Even before talks broke down, on Oct. 4, Piñera sent a bill to Congress that would reform the penal code and mete out harsh sentences for certain kinds of protest. Those who occupy educational, religious, or office buildings—students have engaged in such occupations during months of protest—could receive prison sentences of up to three years, for example.

Responding to the government's actions, on Oct. 8, the CUT trade union federation, the Chilean Student Federation (CONFECH) and the National Teachers' Association, announced a two-day general strike for Oct. 18-19. In addition, CONFECH leaders will also travel this week to several European nations, where protests of the "Indignados" movement are widespread, to meet with government and university officials, as well as address the UN Human Rights Commission.

Western European News Digest

Russia Offering Greece Station on Land-Bridge

Oct. 5 (EIRNS)—Russia has offered Greece a station on the Silk Road Land-Bridge. A Greek source involved in developing stronger economic relations with Russia told EIR that Russia has expressed interest in investing in the Greek Railways, but the current Greek government has rejected it, obviously under orders from the EU and its creditors. The source charged that the government is acting like "traitors." In fact, the latest rumor is that the government wants to literally give the railways to the French, to pay off Greece's unpayable foreign debts!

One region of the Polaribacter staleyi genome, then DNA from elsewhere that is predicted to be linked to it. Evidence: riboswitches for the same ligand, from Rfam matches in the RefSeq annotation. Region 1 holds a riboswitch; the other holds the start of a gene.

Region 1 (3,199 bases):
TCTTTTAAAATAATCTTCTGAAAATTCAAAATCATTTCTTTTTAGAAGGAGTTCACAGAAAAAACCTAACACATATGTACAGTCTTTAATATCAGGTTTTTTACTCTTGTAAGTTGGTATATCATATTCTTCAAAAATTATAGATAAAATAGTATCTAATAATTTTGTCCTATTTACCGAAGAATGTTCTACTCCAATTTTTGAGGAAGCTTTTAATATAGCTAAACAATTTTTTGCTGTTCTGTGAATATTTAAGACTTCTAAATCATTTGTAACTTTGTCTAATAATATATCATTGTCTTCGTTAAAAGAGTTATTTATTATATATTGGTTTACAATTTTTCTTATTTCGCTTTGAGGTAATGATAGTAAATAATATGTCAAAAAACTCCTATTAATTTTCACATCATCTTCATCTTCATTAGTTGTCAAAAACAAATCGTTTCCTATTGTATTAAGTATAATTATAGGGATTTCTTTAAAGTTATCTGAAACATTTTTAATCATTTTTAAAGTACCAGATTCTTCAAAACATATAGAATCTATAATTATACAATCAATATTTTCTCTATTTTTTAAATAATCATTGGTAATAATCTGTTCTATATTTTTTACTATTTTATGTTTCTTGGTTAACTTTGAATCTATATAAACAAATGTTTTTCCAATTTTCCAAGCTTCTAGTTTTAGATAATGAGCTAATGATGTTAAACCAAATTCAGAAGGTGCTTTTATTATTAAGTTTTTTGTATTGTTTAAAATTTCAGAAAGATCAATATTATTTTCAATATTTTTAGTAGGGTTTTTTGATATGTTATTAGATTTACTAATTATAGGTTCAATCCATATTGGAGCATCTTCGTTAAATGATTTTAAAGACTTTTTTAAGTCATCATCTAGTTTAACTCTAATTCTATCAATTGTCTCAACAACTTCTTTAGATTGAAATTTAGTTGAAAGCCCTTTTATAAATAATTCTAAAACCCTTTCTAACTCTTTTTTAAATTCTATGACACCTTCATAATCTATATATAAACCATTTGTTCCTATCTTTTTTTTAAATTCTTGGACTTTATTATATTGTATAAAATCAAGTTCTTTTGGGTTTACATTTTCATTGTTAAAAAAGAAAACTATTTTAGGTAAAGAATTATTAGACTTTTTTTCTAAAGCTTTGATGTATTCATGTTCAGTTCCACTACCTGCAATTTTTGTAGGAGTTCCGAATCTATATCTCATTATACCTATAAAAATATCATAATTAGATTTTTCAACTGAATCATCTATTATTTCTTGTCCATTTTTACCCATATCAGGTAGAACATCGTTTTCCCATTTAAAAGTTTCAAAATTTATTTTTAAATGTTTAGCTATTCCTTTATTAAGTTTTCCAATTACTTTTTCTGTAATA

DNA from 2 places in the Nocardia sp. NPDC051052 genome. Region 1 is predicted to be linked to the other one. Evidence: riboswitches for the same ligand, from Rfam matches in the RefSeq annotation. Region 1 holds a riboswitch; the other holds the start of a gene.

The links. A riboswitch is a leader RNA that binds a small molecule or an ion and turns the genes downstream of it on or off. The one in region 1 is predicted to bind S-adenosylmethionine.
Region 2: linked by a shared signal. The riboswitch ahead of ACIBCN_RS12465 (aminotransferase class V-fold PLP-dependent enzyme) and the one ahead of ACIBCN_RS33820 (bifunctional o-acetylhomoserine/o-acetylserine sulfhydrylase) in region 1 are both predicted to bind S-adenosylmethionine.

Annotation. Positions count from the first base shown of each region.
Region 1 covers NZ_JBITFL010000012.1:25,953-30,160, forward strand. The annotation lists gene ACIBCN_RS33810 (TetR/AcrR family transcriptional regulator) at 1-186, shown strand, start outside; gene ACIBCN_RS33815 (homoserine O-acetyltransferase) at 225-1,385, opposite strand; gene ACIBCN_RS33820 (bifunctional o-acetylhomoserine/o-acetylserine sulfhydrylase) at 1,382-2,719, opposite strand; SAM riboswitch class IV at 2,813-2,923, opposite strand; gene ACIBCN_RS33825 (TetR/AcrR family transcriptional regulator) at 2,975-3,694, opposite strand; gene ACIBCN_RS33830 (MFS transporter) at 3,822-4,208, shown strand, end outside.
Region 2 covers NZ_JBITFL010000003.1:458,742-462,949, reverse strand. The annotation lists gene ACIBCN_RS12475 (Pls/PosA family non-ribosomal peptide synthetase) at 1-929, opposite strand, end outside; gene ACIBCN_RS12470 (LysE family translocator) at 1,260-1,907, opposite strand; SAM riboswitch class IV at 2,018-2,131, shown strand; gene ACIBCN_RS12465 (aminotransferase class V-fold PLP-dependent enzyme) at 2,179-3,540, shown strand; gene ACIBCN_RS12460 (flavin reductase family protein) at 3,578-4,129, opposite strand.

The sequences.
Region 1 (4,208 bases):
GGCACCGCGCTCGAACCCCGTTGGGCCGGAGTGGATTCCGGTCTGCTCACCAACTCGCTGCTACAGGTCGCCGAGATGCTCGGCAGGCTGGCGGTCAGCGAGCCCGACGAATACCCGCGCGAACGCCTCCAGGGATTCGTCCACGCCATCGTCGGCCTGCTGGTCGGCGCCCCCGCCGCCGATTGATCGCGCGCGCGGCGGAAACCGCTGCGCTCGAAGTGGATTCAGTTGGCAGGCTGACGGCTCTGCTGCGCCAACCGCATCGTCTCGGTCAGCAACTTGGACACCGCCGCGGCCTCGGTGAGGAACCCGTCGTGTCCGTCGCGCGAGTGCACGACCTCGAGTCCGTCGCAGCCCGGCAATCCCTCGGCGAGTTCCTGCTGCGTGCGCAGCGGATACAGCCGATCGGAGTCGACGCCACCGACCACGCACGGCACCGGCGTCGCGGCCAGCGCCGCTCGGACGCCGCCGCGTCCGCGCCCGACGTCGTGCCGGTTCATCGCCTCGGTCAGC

Talks on German-Russian Coal and Gas Venture

Oct. 6 (EIRNS)—On Oct. 3, Germany's power company RWE and Russia's Gazprom agreed at a meeting of their CEOs in The Hague, Netherlands, to "deepen" and extend talks over a power-production joint venture, beyond Oct. 15, the date originally set after a statement of intent on the venture project was signed by the CEOs of both firms in mid-July.

Chief executives Jürgen Grossmann of RWE and his Gazprom counterpart, Alexei Miller, agreed to continue with their cooperation talks beyond the Oct. 15 deadline that was set when the discussion officially started around three months ago. In July, both companies said they are examining options for a gas- and coal-power joint venture in Germany, U.K., and the Benelux countries. This involves existing and/or newly built gas- and coal-fired power plants in these countries.

Tens of Thousands Return to Athens' Syntagma Square

Oct. 5 (EIRNS)—Tens of thousands of Greek trade unionists and protesters returned to Syntagma Square in front of the Parliament in central Athens, gathering as both the public sector union ADEDY and the private sector union GSEE staged their first general strike since last June, when thousands of police launched a gas attack on the demonstrators. Today's general strike was peaceful, except for clashes between police and anarchists. The strike closed down most of the public transportation, including airports, as well as tax offices, insurance funds, and state hospitals, in protest of the government's austerity measures.

There have already been a number of sit-in protests at ministries this week. Some 50 protesters took over the office of Labor Minister Giorgos Koutroumanis yesterday morning. GSEE and ADEDY have organized another strike and rally for Oct. 19, which they expect to be better attended than today's rally.

100,000 Protesters Hit IMF Austerity in Lisbon

Oct. 3 (EIRNS)—Some 100,000 demonstrated on Saturday, Oct. 1, in Lisbon, Portugal, protesting the government's austerity measures. Government and private sector workers rallied in Lisbon and also in Porto, following a call by the country's largest trade union federation to speak out against policies it says have devastated "jobs, workers, pensions, and social rights."